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12) Matthew McConaughey hosted a virtual bingo night for a senior citizen home.

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13) This:

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14) This man played the trumpet for a woman on her 104th birthday.

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15) This man made art with food.

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16) People in Australia started dressing up in crazy outfits to take their trash barrels out.

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17) This bar owner took over $3000 worth off bills of the wall to pay her unemployed staff.

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18) This man went to get a coffee:

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19) This 99 year old veteran raised $9 million dollars for UK’s National Health Service by walking.

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20) This life hack was revealed:

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21) This delivery driver sanitized a package for an at risk girl.

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22) Coffee chain, Dutch Bros donated 100% of their April profits to first responders.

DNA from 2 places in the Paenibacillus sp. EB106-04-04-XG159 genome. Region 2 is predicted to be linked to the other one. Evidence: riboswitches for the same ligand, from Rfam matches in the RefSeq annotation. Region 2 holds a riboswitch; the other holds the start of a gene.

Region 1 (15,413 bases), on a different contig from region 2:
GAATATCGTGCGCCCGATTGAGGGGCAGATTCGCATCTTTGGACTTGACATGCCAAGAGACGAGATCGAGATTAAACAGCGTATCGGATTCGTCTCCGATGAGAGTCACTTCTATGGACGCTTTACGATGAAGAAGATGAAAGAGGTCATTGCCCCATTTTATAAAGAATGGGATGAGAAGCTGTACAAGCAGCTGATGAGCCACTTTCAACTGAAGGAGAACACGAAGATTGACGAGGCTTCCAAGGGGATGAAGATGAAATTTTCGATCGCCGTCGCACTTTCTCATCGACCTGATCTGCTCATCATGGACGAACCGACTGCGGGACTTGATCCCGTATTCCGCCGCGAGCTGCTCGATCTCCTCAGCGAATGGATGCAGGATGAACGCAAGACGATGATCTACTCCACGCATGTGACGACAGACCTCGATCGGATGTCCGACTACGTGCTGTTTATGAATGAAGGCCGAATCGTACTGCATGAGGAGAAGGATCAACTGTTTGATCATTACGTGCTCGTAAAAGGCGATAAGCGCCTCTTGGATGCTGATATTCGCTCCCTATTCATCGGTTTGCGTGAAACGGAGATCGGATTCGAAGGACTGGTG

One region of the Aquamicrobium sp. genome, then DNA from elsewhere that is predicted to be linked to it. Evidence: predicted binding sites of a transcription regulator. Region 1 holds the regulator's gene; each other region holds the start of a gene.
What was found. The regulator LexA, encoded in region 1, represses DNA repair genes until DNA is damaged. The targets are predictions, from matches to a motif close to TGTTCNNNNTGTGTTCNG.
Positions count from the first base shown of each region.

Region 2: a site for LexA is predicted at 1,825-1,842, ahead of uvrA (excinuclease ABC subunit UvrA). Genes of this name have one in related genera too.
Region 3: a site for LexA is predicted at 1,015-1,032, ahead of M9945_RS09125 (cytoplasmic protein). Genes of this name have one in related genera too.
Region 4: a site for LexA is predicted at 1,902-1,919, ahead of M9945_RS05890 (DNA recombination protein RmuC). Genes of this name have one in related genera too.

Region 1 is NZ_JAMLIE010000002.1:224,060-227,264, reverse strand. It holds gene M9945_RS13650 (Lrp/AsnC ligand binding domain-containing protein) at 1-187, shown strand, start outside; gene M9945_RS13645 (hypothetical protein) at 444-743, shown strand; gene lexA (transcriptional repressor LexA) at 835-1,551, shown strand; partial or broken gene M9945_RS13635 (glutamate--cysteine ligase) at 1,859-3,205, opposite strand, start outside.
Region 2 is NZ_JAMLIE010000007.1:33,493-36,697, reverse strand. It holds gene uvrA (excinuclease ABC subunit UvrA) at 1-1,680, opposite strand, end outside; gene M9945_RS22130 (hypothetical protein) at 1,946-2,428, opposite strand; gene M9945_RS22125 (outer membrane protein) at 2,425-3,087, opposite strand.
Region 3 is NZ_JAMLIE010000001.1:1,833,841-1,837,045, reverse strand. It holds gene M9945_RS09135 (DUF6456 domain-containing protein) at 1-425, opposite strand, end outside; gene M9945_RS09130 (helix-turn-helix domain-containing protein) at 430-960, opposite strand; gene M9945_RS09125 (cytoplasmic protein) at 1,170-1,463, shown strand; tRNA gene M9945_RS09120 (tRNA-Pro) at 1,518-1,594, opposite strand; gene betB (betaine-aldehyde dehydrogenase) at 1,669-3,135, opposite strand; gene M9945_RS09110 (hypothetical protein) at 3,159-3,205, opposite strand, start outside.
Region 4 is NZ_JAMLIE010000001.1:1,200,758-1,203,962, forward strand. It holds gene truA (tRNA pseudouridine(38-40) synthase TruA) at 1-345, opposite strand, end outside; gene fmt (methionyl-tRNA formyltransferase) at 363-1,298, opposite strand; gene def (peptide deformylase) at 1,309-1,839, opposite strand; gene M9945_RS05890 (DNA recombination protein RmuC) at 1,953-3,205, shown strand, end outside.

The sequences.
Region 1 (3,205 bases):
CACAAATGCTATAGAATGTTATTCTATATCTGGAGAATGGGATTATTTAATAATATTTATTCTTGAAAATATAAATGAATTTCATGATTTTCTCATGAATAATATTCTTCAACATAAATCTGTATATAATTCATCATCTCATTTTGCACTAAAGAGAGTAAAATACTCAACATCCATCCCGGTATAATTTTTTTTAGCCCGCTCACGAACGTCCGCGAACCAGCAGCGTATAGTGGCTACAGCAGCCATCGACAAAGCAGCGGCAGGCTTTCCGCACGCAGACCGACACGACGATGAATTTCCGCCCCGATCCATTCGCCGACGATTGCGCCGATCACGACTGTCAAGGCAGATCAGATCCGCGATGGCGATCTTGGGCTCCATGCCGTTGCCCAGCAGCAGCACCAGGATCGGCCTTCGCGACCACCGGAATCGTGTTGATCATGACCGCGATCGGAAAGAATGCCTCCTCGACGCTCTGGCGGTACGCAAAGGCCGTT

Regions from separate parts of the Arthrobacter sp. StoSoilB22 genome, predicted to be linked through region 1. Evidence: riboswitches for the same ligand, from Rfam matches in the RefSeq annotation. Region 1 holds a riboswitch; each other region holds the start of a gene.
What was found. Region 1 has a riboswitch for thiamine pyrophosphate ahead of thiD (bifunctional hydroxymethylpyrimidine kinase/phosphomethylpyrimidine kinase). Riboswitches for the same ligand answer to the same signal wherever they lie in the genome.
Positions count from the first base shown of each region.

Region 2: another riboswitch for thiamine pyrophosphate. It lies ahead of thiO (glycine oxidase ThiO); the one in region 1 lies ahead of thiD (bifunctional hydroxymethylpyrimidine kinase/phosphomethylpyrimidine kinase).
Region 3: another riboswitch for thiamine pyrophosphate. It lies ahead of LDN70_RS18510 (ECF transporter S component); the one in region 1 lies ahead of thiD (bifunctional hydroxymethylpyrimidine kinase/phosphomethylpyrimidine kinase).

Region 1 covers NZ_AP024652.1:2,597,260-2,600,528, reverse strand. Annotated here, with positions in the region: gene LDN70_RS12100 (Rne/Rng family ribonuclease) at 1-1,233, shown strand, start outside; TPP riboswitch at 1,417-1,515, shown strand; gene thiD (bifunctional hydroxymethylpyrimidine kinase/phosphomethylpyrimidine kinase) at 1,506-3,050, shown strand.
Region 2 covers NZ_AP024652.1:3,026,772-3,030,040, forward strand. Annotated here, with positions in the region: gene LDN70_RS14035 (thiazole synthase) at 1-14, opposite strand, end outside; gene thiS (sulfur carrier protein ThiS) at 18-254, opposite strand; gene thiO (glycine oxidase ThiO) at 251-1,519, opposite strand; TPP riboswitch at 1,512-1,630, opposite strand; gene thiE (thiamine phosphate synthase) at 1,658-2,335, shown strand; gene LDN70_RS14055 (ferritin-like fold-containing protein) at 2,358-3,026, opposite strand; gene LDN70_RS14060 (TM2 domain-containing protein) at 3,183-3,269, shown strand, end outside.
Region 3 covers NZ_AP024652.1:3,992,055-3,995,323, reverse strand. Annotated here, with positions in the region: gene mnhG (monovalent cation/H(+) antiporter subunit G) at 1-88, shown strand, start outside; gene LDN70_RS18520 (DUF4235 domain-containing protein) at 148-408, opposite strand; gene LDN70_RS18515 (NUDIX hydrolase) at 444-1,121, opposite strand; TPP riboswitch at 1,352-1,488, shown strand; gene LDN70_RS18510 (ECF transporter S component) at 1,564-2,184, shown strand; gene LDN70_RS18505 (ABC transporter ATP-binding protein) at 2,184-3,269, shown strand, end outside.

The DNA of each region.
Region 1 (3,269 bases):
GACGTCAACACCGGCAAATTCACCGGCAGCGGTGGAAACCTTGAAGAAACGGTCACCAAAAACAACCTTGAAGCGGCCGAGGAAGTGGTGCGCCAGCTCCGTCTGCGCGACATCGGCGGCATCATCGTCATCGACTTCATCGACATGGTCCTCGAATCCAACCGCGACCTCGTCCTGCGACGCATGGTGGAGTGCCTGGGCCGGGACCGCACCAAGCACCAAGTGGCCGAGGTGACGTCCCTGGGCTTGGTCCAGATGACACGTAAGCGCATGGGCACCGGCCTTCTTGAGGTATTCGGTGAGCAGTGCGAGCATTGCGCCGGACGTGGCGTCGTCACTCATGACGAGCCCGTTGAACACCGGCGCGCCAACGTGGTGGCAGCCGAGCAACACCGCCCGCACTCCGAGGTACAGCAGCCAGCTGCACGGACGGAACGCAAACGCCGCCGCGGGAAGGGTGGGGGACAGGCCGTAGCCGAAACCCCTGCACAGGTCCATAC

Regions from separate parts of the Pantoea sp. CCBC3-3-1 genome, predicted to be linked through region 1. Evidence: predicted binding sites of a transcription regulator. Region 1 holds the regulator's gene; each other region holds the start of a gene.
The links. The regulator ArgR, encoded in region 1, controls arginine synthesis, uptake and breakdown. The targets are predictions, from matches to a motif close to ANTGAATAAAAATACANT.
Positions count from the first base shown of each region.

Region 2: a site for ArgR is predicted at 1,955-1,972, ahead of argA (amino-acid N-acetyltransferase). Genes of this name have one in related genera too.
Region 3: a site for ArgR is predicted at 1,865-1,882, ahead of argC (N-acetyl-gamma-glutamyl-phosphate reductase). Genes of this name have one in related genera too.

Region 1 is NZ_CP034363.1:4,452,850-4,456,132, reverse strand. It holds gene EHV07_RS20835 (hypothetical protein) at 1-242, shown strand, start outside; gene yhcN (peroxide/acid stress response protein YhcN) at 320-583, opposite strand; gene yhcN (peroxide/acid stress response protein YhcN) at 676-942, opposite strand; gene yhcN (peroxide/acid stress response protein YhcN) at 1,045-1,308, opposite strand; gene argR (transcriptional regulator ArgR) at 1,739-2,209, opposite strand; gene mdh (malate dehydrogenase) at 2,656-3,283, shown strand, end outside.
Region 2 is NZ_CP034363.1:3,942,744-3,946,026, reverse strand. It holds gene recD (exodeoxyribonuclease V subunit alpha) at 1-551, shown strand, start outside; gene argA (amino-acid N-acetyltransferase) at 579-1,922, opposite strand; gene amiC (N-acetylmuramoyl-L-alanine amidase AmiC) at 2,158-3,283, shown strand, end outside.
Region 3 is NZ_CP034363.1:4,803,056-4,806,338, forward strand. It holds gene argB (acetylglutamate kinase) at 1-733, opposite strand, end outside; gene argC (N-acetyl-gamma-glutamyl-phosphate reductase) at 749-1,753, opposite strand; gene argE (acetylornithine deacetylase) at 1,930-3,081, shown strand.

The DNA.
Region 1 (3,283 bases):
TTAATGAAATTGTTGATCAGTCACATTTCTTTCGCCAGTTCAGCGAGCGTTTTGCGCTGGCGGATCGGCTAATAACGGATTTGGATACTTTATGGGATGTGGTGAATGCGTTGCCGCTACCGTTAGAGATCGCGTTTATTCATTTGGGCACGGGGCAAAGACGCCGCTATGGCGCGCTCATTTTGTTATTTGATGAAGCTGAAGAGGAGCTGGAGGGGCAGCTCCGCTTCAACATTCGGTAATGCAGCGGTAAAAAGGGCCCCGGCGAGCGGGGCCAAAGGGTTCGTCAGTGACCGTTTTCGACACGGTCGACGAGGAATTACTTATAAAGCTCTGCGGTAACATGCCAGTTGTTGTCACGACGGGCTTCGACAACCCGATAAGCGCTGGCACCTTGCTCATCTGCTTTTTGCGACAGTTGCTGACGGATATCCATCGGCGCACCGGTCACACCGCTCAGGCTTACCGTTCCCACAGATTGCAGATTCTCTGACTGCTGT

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23) Ashton Kutcher & Mila Kunis released a quarantine wine and 100% of the profits will be donated.

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24) This dog played volleyball:

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25) This 10 year old donated 200 gift cards to his local police officers.

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26) This boy 3D printed ear guards for medical masks.

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27) This boy said, “Good morning!”

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28) This couple got married in the middle of their street.

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29) This girl was sad about missing her prom, so her dad asked for a dance.